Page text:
Japan, U.S. officials discuss preventive steps after helicopter crash

Japanese and U.S. government officials met Thursday in Tokyo to discuss steps to prevent a recurrence of the fatal crash of an HH-60 helicopter in Okinawa that forced the U.S. military to suspend flights by other choppers of the same type.

The U.S. delegation was led by Peter Lavoy, acting assistant secretary of defense for Asian and Pacific security affairs, while Koji Tomita, head of the North American Affairs Bureau in Japan's Foreign Ministry, and Hideshi Tokuchi, director general of the Defense Ministry's Policy Bureau, represented the Japanese side.

"We had a very good meeting today," Lavoy told reporters after the meeting but did not elaborate.

At the closed-door meeting, officials from Japan's foreign and defense ministries are believed to have asked the U.S. side to put safety first as the accident took place near a residential area.

The meeting at the director-general level came as Tokyo urged Washington to share information about why the crash happened, and to put preventive measures in place amid local concerns about U.S. military operations in Okinawa, home to the bulk of U.S. bases.

"We will continue to ask the U.S. side to place priority on safety, and reduce base-hosting burdens on Okinawa," Japanese Foreign Minister Fumio Kishida said at a press conference before the meeting.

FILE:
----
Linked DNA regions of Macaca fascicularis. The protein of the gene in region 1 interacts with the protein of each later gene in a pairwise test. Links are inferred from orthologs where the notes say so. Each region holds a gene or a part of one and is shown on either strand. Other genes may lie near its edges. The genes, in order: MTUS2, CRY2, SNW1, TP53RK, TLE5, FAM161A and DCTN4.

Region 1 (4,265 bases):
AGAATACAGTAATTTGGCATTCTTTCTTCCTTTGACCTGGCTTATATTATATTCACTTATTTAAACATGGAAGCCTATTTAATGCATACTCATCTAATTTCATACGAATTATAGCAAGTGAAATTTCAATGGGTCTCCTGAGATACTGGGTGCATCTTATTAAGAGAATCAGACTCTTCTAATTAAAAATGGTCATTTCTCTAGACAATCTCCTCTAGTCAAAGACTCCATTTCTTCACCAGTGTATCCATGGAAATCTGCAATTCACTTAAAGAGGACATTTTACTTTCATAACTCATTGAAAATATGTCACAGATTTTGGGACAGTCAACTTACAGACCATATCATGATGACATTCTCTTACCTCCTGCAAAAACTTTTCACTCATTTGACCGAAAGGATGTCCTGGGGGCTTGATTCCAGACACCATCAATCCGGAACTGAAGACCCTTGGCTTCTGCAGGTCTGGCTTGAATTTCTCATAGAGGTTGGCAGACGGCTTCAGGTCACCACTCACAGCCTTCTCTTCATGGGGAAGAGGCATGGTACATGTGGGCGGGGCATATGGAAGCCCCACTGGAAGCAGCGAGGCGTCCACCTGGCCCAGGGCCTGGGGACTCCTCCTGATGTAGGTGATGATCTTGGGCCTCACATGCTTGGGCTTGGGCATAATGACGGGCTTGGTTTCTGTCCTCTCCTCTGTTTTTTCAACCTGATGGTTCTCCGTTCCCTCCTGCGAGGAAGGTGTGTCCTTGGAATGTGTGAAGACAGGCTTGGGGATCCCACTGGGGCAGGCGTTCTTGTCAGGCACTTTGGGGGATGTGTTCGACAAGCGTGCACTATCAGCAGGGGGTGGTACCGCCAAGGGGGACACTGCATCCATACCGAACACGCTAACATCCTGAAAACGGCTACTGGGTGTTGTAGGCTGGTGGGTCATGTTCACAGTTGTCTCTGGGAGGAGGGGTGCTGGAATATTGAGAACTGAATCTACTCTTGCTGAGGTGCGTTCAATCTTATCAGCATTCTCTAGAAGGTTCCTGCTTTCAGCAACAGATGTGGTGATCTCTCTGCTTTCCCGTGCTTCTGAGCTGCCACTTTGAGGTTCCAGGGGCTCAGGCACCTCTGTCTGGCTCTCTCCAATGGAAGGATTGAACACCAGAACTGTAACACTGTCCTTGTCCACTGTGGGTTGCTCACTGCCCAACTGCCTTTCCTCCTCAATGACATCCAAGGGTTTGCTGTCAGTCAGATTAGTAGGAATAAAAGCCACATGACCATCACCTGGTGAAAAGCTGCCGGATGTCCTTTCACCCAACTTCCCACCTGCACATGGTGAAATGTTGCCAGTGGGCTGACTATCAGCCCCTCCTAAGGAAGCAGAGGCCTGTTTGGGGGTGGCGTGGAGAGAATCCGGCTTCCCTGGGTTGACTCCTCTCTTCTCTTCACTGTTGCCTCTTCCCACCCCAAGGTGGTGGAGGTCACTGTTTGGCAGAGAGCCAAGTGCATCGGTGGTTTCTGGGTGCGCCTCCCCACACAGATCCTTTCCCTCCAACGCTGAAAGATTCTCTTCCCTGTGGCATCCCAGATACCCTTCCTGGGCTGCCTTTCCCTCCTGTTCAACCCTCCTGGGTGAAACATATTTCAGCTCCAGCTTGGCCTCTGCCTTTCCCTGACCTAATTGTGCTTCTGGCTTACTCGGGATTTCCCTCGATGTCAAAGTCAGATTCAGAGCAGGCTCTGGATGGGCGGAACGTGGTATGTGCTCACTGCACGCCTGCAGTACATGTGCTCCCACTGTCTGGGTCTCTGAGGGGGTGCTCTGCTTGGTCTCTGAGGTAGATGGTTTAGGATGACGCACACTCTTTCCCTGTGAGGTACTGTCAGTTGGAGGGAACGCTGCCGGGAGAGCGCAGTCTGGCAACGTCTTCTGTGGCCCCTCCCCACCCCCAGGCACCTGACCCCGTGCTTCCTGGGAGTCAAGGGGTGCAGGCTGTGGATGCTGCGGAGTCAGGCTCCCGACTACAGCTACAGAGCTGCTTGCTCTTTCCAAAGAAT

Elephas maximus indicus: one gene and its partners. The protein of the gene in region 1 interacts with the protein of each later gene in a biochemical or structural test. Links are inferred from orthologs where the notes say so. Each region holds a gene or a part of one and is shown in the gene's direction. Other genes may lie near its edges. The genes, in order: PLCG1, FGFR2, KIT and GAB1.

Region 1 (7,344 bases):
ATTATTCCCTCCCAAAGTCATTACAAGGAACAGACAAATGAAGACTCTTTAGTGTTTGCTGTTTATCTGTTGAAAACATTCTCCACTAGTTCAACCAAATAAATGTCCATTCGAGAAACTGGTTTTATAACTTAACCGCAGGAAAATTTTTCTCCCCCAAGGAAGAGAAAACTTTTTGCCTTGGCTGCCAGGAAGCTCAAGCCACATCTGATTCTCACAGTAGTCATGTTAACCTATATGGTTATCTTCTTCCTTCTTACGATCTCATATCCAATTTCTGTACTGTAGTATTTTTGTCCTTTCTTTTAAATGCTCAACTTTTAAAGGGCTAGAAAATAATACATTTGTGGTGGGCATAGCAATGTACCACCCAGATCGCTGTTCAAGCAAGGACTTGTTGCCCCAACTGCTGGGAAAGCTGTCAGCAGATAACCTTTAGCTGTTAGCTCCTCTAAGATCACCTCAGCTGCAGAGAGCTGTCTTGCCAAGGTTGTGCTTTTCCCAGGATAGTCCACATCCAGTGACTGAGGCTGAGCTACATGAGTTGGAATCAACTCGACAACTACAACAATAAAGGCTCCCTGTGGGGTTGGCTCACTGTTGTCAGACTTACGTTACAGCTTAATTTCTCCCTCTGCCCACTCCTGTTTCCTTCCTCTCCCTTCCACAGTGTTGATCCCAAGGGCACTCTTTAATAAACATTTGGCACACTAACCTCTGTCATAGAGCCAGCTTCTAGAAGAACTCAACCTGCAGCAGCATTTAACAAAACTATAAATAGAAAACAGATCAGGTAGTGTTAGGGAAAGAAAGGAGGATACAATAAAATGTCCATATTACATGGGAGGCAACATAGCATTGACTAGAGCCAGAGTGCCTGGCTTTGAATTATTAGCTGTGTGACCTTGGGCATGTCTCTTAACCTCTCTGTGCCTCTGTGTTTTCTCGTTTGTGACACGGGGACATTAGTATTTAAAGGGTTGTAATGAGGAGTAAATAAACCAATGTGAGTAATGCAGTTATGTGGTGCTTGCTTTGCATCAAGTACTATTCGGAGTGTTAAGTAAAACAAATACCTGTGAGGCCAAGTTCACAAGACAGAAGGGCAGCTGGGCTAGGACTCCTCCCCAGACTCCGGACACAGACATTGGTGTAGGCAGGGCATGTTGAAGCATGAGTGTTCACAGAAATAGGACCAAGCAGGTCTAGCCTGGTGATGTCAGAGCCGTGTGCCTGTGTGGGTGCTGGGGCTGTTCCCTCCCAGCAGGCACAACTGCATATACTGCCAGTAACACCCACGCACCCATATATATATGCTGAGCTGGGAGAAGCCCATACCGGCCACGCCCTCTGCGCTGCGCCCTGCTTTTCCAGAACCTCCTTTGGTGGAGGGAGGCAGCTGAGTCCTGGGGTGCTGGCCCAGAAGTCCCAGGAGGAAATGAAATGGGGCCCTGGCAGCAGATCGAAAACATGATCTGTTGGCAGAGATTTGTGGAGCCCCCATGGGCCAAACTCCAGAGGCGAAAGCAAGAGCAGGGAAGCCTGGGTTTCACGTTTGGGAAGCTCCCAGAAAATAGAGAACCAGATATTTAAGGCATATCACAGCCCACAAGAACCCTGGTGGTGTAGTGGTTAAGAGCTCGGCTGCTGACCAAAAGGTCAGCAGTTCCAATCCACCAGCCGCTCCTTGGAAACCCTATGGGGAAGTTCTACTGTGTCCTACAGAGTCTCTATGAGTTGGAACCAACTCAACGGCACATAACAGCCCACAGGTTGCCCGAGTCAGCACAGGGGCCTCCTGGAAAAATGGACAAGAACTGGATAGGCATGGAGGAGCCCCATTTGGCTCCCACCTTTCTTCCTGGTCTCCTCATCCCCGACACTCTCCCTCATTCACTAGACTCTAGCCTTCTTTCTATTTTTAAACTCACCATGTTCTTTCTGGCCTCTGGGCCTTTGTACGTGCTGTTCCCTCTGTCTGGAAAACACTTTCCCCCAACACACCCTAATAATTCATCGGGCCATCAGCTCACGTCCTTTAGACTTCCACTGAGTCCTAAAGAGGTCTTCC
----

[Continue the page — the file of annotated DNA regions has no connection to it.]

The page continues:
The U.S. military has been looking into the case and told the Defense Ministry it will question the surviving three crew members of the HH-60 helicopter about the situation leading to the crash.

Tokyo and Washington had originally planned to hold a regular meeting of the U.S.-Japan Joint Committee, a framework to discuss issues related to U.S. bases in Japan.

But they apparently expanded it to include more officials like Lavoy, given the gravity of the accident, before the joint committee takes up the issue.

Both sides are also trying to keep anti-base sentiment from growing further at a time when Tokyo is waiting for approval from Okinawa Gov. Hirokazu Nakaima of an application to reclaim land for relocating the Futenma Air Station in Ginowan.

Coming at a sensitive time, the crash has fueled local opposition to the deployment of U.S. military MV-22 Osprey transport aircraft in Okinawa, which will replace aging CH-46 helicopters. The U.S. military postponed the transfer of the remaining 10 Ospreys from Iwakuni in Yamaguchi Prefecture to Okinawa.

Defense Minister Itsunori Onodera said Thursday that safety measures should be put in place before flights of the HH-60 helicopters resume, adding that the deployment of the Ospreys will likely be postponed for a while.